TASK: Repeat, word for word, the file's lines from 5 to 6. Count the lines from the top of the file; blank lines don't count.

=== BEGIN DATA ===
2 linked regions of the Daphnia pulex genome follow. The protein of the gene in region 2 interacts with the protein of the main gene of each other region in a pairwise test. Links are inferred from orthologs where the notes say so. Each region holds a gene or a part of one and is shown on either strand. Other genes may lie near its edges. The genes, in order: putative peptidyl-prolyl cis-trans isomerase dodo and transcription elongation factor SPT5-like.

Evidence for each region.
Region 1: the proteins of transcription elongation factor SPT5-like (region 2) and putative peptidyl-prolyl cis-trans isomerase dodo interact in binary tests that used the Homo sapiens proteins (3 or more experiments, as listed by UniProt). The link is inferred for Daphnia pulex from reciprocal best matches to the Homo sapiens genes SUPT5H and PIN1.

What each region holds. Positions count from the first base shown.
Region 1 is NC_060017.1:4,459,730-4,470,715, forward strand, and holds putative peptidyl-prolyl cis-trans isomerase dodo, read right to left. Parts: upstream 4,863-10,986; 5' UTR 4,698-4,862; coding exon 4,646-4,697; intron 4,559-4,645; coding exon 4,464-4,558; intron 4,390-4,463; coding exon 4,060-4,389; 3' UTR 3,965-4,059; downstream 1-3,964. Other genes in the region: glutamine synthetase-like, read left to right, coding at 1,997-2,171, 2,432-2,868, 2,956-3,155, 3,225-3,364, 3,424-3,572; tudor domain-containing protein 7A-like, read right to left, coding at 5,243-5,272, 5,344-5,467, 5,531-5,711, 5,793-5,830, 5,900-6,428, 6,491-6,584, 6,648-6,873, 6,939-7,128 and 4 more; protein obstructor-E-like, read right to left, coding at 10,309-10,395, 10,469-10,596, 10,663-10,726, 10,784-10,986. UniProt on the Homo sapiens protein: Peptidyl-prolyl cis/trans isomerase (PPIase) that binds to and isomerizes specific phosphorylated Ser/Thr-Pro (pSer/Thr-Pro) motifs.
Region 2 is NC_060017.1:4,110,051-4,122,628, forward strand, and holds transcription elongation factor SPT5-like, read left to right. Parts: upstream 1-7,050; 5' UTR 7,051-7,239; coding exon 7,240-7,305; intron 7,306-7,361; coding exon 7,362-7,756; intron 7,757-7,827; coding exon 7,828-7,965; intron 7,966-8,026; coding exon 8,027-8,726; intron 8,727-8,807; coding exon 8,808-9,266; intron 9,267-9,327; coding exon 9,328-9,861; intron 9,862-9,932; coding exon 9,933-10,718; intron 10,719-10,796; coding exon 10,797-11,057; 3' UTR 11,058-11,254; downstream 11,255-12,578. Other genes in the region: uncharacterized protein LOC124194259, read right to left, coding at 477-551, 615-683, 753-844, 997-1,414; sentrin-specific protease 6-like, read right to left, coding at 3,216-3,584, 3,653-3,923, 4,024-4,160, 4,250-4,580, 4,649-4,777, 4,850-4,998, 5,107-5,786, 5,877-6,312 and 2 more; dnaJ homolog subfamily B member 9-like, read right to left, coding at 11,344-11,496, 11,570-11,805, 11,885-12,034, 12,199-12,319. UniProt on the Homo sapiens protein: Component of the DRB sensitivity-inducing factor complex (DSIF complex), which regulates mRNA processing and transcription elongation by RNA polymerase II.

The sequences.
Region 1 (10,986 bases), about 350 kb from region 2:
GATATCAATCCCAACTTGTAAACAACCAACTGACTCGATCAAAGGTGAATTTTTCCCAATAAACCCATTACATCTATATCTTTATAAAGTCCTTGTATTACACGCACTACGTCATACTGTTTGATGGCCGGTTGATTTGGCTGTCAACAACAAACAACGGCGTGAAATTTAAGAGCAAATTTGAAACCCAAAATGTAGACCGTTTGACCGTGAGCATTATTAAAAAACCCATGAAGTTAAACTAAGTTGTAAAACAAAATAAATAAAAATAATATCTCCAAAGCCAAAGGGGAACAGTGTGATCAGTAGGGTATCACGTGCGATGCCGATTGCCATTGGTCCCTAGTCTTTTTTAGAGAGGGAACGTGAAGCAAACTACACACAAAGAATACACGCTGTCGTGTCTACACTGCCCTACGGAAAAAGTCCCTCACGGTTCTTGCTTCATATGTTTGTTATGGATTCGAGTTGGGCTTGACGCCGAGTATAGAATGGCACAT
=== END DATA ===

Region 1 is NC_060017.1:4,459,730-4,470,715, forward strand, and holds putative peptidyl-prolyl cis-trans isomerase dodo, read right to left. Parts: upstream 4,863-10,986; 5' UTR 4,698-4,862; coding exon 4,646-4,697; intron 4,559-4,645; coding exon 4,464-4,558; intron 4,390-4,463; coding exon 4,060-4,389; 3' UTR 3,965-4,059; downstream 1-3,964. Other genes in the region: glutamine synthetase-like, read left to right, coding at 1,997-2,171, 2,432-2,868, 2,956-3,155, 3,225-3,364, 3,424-3,572; tudor domain-containing protein 7A-like, read right to left, coding at 5,243-5,272, 5,344-5,467, 5,531-5,711, 5,793-5,830, 5,900-6,428, 6,491-6,584, 6,648-6,873, 6,939-7,128 and 4 more; protein obstructor-E-like, read right to left, coding at 10,309-10,395, 10,469-10,596, 10,663-10,726, 10,784-10,986. UniProt on the Homo sapiens protein: Peptidyl-prolyl cis/trans isomerase (PPIase) that binds to and isomerizes specific phosphorylated Ser/Thr-Pro (pSer/Thr-Pro) motifs.
Region 2 is NC_060017.1:4,110,051-4,122,628, forward strand, and holds transcription elongation factor SPT5-like, read left to right. Parts: upstream 1-7,050; 5' UTR 7,051-7,239; coding exon 7,240-7,305; intron 7,306-7,361; coding exon 7,362-7,756; intron 7,757-7,827; coding exon 7,828-7,965; intron 7,966-8,026; coding exon 8,027-8,726; intron 8,727-8,807; coding exon 8,808-9,266; intron 9,267-9,327; coding exon 9,328-9,861; intron 9,862-9,932; coding exon 9,933-10,718; intron 10,719-10,796; coding exon 10,797-11,057; 3' UTR 11,058-11,254; downstream 11,255-12,578. Other genes in the region: uncharacterized protein LOC124194259, read right to left, coding at 477-551, 615-683, 753-844, 997-1,414; sentrin-specific protease 6-like, read right to left, coding at 3,216-3,584, 3,653-3,923, 4,024-4,160, 4,250-4,580, 4,649-4,777, 4,850-4,998, 5,107-5,786, 5,877-6,312 and 2 more; dnaJ homolog subfamily B member 9-like, read right to left, coding at 11,344-11,496, 11,570-11,805, 11,885-12,034, 12,199-12,319. UniProt on the Homo sapiens protein: Component of the DRB sensitivity-inducing factor complex (DSIF complex), which regulates mRNA processing and transcription elongation by RNA polymerase II.